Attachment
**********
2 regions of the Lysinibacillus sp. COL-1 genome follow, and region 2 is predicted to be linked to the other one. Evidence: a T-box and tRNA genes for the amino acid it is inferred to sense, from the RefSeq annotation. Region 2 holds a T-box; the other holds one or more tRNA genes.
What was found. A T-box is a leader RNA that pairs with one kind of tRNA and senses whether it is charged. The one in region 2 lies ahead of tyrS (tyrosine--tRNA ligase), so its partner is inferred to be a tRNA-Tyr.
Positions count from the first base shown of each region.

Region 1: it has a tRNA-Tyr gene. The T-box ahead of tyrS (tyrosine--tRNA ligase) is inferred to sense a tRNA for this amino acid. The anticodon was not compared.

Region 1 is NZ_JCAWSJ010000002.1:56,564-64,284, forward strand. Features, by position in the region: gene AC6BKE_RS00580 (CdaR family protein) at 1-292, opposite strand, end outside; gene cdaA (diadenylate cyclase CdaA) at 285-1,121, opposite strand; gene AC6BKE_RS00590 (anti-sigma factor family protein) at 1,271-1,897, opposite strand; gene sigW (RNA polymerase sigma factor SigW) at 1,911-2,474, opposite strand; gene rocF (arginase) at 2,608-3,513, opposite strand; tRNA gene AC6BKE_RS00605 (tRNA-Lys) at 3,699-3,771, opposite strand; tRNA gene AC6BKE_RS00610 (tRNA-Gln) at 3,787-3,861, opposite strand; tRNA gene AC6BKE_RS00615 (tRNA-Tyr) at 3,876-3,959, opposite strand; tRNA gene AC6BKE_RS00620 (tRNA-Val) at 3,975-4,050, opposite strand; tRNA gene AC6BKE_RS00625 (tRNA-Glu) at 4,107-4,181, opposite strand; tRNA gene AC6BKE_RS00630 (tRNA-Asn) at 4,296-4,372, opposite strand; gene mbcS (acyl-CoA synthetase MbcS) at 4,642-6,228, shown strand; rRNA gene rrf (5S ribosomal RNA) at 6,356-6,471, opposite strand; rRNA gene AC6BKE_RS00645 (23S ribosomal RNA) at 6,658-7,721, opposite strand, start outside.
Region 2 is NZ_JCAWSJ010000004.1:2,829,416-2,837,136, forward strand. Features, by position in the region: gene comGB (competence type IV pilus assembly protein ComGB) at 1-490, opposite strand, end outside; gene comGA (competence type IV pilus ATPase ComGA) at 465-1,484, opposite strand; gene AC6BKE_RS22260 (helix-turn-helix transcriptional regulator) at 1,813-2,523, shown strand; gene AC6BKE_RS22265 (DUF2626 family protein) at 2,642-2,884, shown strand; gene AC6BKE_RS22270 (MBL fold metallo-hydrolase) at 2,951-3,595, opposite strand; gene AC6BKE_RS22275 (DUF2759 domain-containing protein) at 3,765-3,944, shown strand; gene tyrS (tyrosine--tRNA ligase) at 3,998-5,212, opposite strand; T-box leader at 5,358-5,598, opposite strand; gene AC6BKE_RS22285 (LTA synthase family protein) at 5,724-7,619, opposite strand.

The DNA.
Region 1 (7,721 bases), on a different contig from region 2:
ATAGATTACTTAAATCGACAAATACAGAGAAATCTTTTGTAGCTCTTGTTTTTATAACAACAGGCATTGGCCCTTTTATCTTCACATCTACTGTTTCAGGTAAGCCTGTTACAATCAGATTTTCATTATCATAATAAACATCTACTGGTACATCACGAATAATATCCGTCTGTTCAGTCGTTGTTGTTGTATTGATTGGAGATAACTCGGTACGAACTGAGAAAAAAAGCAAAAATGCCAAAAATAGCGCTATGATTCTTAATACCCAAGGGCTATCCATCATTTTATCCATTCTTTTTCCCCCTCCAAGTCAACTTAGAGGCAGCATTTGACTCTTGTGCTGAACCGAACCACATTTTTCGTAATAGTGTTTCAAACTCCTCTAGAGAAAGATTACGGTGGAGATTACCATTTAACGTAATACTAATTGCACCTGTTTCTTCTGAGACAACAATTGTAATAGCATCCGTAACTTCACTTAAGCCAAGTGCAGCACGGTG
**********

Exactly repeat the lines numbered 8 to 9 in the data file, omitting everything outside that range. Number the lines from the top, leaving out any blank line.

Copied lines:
Region 1 (7,721 bases), on a different contig from region 2:
ATAGATTACTTAAATCGACAAATACAGAGAAATCTTTTGTAGCTCTTGTTTTTATAACAACAGGCATTGGCCCTTTTATCTTCACATCTACTGTTTCAGGTAAGCCTGTTACAATCAGATTTTCATTATCATAATAAACATCTACTGGTACATCACGAATAATATCCGTCTGTTCAGTCGTTGTTGTTGTATTGATTGGAGATAACTCGGTACGAACTGAGAAAAAAAGCAAAAATGCCAAAAATAGCGCTATGATTCTTAATACCCAAGGGCTATCCATCATTTTATCCATTCTTTTTCCCCCTCCAAGTCAACTTAGAGGCAGCATTTGACTCTTGTGCTGAACCGAACCACATTTTTCGTAATAGTGTTTCAAACTCCTCTAGAGAAAGATTACGGTGGAGATTACCATTTAACGTAATACTAATTGCACCTGTTTCTTCTGAGACAACAATTGTAATAGCATCCGTAACTTCACTTAAGCCAAGTGCAGCACGGTG